I look forward to next year when I get back, going through those 8 boxes to see what I thought was important enough to save. I will tell you, it was the hardest thing I have ever done. And I have struggled for 5 months after having done it with the fact that I have no "stuff" anymore. But amazingly, it is actually getting easier. I have 8 boxes of imaginary stuff and two bags of clothes and some miscellaneous ski, climbing, kayaking, cycling gear and bikes.

    I never thought I would get to the place where I said it was getting better. Wow. Thanks for the thread Ibashii

  13. #13
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    Quote Originally Posted by QED View Post
    When I culled all of my belongings this summer, I started with a strategy. I gave myself a finite amount of space. I set on 8 small moving boxes from Home Depot. Then, I took each item I owned and asked myself the question, Is this worth taking up space in one of those 8 boxes. It didn't matter why I thought it was worth it, memories or necessity or whatever. If I immediately knew I wanted it, it went in the keep pile. If I knew I didn't want it, it went in the discard pile. If I was unsure, it went in the "maybe if there was enough room at the end" pile. Once I finished the first cull, I had 6 boxes. I allowed myself one larger box because of some oversized artwork. I took the discards to charity. Then I repeated the process on the maybe's. It was an effective strategy.

    I look forward to next year when I get back, going through those 8 boxes to see what I thought was important enough to save. I will tell you, it was the hardest thing I have ever done. And I have struggled for 5 months after having done it with the fact that I have no "stuff" anymore. But amazingly, it is actually getting easier. I have 8 boxes of imaginary stuff and two bags of clothes and some miscellaneous ski, climbing, kayaking, cycling gear and bikes.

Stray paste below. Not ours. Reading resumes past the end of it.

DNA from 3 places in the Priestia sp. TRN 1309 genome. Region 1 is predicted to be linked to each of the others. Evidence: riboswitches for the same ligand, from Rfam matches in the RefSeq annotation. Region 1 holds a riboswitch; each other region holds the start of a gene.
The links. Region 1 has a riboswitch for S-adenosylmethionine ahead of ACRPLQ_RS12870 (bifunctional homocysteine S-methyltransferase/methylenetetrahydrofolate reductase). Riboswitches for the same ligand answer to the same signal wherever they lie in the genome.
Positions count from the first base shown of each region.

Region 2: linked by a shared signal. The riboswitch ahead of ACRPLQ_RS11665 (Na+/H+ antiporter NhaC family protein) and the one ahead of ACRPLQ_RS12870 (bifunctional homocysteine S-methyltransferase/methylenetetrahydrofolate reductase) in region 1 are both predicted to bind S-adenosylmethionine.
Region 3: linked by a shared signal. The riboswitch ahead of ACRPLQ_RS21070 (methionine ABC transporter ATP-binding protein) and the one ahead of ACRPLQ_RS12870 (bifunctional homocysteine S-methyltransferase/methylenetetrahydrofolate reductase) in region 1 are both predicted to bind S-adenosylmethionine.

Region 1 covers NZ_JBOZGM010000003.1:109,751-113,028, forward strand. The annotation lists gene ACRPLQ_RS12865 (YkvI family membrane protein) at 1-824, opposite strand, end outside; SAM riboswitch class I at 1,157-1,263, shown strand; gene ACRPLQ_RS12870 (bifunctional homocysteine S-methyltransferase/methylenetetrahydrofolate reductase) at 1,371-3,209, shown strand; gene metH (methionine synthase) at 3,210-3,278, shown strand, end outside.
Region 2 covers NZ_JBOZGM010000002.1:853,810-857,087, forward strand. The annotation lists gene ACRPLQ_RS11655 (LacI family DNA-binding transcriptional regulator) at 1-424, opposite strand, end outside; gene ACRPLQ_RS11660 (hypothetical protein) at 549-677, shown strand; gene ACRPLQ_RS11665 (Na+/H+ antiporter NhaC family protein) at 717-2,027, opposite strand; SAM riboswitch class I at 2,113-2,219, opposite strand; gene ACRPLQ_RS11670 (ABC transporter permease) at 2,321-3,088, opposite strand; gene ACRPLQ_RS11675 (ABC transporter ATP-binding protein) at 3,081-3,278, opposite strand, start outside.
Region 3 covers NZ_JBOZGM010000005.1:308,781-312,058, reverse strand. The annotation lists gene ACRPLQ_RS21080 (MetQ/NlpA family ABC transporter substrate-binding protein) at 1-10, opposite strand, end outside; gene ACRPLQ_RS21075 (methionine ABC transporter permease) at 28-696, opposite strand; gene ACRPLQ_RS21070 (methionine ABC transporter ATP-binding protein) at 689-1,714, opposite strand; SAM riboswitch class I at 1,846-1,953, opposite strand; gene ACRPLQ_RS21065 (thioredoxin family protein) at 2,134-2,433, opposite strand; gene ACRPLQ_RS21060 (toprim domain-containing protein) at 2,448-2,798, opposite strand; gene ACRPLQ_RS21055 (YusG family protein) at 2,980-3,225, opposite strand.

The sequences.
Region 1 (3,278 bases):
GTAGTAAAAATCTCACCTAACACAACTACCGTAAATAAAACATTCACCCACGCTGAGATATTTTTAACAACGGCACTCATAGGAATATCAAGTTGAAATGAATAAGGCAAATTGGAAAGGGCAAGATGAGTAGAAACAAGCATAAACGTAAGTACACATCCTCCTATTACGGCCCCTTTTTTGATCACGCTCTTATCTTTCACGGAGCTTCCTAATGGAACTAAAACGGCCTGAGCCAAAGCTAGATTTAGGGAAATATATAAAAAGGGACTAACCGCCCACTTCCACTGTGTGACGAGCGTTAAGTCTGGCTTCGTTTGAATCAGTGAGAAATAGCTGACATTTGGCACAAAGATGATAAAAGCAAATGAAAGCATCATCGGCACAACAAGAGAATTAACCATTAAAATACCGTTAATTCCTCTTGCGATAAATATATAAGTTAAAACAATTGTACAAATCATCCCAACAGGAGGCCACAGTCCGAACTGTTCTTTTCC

I never thought I would get to the place where I said it was getting better. Wow. Thanks for the thread Ibashii
    i have 8 boxes of derailleurs .......

    oh dear.

  14. #14
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    Quote Originally Posted by wabasso View Post
    i have 8 boxes of derailleurs .......

    oh dear.
    Hoarder!
    Never attribute to malice that which is adequately explained by stupidity
    -Hanlon's Razor

  15. #15
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    Quote Originally Posted by paredown View Post
    Hoarder!
    yes. .

  16. #16
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    QED, I did exactly that when I left the States in aught-four, except it was 12 boxes. It was indeed a mind-blowing process, and it took me time to adapt as well. This time it's equally challenging in the logistic sense--even more so, thanks to the wife and kid I picked up along the way--but psychologically it's not having the same kind of impact. Except for a few books, of course.
    C'est dommage que je sois un ignorant, car je vous citerais une foule de choses ; mais je ne sais rien.

    --Hugo

    Living in France, le blog

  17. #17
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    Quote Originally Posted by paredown View Post
    Missed this on the first pass--so are you moving back to the US, or???
    Yep, it's looking that way! Now that I think about it I might've only gone public with this news in the Lownje FB group...guess the cat's out of the bag now, at least for the 14.7 people who are still reading this thread.

    It's a long story, but I'm revving up the job-search engine with a target arrival date in the Twin Cities metro area sometime in 2014. Seeing's how I don't remember how to look for a job in the US, I'll probably poast a cry for help or two in the coming months.
    C'est dommage que je sois un ignorant, car je vous citerais une foule de choses ; mais je ne sais rien.

    --Hugo

    Living in France, le blog